Translated by Alison Anderson
Reviewed by Harriet
Way back in the early days of Shiny (issue 5 to be exact) I reviewed Anna Gavalda’s slender novel Billie. As I said in that review, I was first introduced to Gavalda in a French class, where we were reading and translating her celebrated novel Ensemble, C’est Tout, or Hunting and Gathering in English, which is also the English title of the film of the novel, starring Audrey Tatou and Daniel Auteuil. A number of years have gone by since then, during which she published a novel that has not been translated. Now we have a selection of newly translated short stories by Gavalda, a genre in which she actually began her publishing career.
The Cracks in our Armour is a good title for this collection, as each story focuses on an individual who is shown stripped down to the very innermost workings of their psyche. These are people who you might not look at with any interest – possibly even with disapproval – but when we see their inner lives, it’s impossible not to feel great sympathy and compassion for them. So we have the girl on the late night metro, showing off her lovely body in a too tight t-shirt; the young widowed mother, obviously an alcoholic; the woman unable to break off her affair with a married man; the man forced to take his old, sick dog to the vet for the last time; the father trying to please his six-year-old daughter with a Happy Meal; another father dealing with his son’s problems at school; the man far from home in a lonely hotel room, grieving for his dead friend; and the middle-aged man on the long distance train to Paris, feeling his age as he regretfully watches a couple of young women enjoying themselves. Each of these people is given their own voice, so they become intensely real in their vulnerability.
The girl in ‘Courtly Love’ works in a pet shop. It’s hard work and her employer is not kind, but she loves the animals and they love her. As the story begins, her friend has persuaded her, much against her will, to go to a party in the centre of Paris. It’s no good protesting that she has nothing to wear – the friend lends her a t-shirt she can hardly get into and drags her onto the train. At the party, which is in an art gallery, she is approached by a young man who seems genuinely interested in talking to her. He disappears for a while and she’s disappointed but not surprised – he’s from a much grander social sphere that she is used to. But just as she’s about to leave he reappears, and they leave together. He tells her he’s a poet, and recites love poems to her. She can’t face taking him to her shabby apartment, so they end up in a hotel room. But before he wakes in the morning, she’s gone.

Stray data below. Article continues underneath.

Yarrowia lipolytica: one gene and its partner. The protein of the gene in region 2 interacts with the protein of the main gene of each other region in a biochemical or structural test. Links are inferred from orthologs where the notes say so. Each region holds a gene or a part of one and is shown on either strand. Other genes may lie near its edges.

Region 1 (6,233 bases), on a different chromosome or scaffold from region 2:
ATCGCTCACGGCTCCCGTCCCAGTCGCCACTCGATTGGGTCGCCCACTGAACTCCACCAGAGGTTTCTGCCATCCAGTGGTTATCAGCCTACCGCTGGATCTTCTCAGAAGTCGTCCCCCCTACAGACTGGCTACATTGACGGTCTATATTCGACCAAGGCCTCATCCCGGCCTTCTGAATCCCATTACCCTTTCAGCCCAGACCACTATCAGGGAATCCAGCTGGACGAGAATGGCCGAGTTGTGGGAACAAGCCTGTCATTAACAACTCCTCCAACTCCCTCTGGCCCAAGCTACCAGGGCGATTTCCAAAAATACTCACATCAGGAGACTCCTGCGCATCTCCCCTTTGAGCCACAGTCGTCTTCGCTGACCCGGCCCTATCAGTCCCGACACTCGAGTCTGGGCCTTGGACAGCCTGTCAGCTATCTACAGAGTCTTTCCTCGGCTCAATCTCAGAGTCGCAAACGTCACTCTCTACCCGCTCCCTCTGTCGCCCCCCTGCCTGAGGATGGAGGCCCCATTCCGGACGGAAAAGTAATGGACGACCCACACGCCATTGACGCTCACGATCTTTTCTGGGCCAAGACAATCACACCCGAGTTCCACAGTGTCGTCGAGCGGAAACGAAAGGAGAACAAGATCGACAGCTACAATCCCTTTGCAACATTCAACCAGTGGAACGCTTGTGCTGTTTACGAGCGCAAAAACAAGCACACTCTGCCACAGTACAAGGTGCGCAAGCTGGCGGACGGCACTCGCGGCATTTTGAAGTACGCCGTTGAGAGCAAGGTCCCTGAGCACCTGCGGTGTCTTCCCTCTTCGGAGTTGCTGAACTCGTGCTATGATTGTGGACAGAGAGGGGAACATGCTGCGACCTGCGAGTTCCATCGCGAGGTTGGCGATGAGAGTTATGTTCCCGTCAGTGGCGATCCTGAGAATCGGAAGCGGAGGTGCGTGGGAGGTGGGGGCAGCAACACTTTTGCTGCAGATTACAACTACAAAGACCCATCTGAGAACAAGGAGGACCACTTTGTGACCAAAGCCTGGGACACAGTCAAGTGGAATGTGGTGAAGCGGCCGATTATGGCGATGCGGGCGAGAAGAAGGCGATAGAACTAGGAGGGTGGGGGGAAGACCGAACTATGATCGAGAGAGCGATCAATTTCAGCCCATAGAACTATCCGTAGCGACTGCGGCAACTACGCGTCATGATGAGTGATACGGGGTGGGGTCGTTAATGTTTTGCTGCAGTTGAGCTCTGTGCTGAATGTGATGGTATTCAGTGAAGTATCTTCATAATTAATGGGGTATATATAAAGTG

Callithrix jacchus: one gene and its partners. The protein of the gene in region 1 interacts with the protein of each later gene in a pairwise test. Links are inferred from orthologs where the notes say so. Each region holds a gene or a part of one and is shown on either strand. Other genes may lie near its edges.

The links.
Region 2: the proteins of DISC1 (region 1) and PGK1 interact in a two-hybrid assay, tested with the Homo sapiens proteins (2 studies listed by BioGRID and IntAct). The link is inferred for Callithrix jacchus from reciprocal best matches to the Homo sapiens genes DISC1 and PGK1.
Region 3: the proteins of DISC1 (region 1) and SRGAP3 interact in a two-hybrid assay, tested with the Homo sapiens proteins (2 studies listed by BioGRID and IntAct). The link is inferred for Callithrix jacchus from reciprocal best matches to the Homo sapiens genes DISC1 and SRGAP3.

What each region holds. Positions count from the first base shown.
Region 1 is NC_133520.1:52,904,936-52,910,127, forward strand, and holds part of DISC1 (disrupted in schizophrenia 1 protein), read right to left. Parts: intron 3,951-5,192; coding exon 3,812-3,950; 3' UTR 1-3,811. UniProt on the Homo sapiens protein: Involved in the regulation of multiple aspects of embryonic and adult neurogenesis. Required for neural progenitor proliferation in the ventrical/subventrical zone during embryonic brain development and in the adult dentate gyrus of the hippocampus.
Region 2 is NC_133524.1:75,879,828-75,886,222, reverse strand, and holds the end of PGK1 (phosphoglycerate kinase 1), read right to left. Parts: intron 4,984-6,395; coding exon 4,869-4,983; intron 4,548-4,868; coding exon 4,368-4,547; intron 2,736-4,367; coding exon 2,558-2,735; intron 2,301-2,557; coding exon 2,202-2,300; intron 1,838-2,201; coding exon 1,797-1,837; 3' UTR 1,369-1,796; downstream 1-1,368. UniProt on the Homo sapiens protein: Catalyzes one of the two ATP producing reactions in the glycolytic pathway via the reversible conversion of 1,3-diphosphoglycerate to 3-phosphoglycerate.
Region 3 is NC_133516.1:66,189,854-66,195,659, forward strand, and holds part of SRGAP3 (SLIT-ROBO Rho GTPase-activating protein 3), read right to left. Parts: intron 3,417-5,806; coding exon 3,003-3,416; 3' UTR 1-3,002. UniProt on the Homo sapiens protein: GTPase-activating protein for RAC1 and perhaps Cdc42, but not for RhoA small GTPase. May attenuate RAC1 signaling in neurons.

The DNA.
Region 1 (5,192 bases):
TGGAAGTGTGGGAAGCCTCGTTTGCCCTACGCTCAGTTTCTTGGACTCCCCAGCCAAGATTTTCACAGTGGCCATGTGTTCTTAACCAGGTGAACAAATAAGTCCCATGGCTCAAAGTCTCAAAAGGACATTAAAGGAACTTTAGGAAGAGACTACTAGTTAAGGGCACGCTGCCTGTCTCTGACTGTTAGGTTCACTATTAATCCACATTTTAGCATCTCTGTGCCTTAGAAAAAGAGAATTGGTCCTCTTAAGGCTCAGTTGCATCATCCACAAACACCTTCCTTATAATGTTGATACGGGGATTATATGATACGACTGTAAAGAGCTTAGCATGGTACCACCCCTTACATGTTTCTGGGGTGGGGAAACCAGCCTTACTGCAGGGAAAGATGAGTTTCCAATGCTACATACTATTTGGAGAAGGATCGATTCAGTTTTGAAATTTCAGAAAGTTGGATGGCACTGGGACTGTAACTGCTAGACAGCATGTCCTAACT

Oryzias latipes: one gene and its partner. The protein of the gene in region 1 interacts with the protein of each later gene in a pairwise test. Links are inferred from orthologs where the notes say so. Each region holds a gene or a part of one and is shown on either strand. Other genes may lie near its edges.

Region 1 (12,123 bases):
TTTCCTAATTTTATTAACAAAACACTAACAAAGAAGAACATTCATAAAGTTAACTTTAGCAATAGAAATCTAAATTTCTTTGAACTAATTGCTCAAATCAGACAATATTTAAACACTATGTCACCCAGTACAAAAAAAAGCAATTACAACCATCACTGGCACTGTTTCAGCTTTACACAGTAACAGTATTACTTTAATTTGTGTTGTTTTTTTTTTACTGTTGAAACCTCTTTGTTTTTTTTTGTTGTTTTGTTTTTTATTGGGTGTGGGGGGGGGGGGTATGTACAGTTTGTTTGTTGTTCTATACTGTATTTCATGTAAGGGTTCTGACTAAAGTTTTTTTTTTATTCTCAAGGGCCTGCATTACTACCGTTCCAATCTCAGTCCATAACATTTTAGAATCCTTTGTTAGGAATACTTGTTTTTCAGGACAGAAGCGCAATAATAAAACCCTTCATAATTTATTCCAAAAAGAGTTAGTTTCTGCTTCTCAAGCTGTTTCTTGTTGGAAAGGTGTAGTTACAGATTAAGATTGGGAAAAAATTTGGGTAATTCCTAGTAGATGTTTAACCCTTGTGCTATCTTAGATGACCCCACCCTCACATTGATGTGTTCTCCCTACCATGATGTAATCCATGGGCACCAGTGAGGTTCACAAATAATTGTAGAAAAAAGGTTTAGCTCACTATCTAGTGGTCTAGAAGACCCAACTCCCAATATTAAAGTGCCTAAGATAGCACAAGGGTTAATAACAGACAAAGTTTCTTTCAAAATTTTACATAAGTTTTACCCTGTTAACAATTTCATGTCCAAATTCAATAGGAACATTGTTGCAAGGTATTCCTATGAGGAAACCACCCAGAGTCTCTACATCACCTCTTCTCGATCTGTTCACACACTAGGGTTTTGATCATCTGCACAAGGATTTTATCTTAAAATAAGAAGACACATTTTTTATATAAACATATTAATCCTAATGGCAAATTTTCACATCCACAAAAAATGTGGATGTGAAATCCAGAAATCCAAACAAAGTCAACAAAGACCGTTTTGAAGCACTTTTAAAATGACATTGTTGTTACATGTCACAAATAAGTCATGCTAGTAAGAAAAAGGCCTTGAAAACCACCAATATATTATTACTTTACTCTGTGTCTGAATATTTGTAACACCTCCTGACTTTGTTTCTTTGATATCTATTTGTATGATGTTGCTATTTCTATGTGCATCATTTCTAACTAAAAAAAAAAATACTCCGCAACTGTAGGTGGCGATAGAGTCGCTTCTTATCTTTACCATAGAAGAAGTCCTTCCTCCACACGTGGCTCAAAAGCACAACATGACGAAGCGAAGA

My body is who I am.
It is me, too. It’s me who is living inside it and…
And that is why, every time, I get fleeced.
Or maybe tarred and feathered, I should say.
Why should this time be any different? But this time it was, because of the poetry. ‘How classy is that?’
In ‘Resistance Fighter’, a young widow is living in a small apartment in the centre of Paris. Her life centres around her two small children, and her trips to the supermarket, where she tries to hide the daily purchase of a bottle of whiskey, to be consumed when the children are in bed. Every morning she has a coffee in a local bar, and becomes fascinated by a woman who is always having her breakfast in there, constantly on the phone to what, judging by her expressions and tone of voice, must be her lover. Eventually the two women start talking, and the widow invites her new friend to dinner. The evening goes well, and after the children are in bed they settle down with the whiskey and the confidences start. Yes, the man is married. No, he will never leave his wife. No, she is not happy. So then, should she not break up with him? They talk all night. Just as they are finally going to sleep, it seems that she might have finally got the courage to end the relationship. But ‘I don’t know. In the morning you had already struck camp and I never saw you again’.
I could go on. I particularly loved the story about the man taking a delicate and fussy young lady out for lunch – her demands seem a little excessive, and he seems a little over anxious to please her. It’s only at the end of the story that you find out she is his six-year-old daughter. Also memorable was the final story, ‘A Boy’ – obviously an ironic title as the protagonist is a middle-aged man, but of course not really ironic as inside he is just as anxious and self-conscious as he had been in his youth – I’ll never look at a man fast asleep on a train in quite the same way again.
The writing here, as you can see from the quotation above, is often spare, very delicate, and I suppose could be called poetic. There’s an enormous amount of tenderness here for these vulnerable people. You could find the stories depressing, as these are often sad lives, but the very fact that the speakers are willing to reveal their own weaknesses makes you feel that they may be able to move forward and confront whatever is holding them back. The whole collection is a tribute to Gavalda’s perceptiveness and ability to empathise. The publishers blurb describes them as ‘stories of suffering and salvation’. The translation by Alison Anderson is excellent. Well worth a read.
Harriet is one of the editors of Shiny New Books.
Anna Gavalda, The Cracks in Our Armour, trans. Alison Anderson (Europa, 2019). 978-1787701632, 192pp., paperback.BUY at Blackwell’s via our affiliate link (free UK P&P)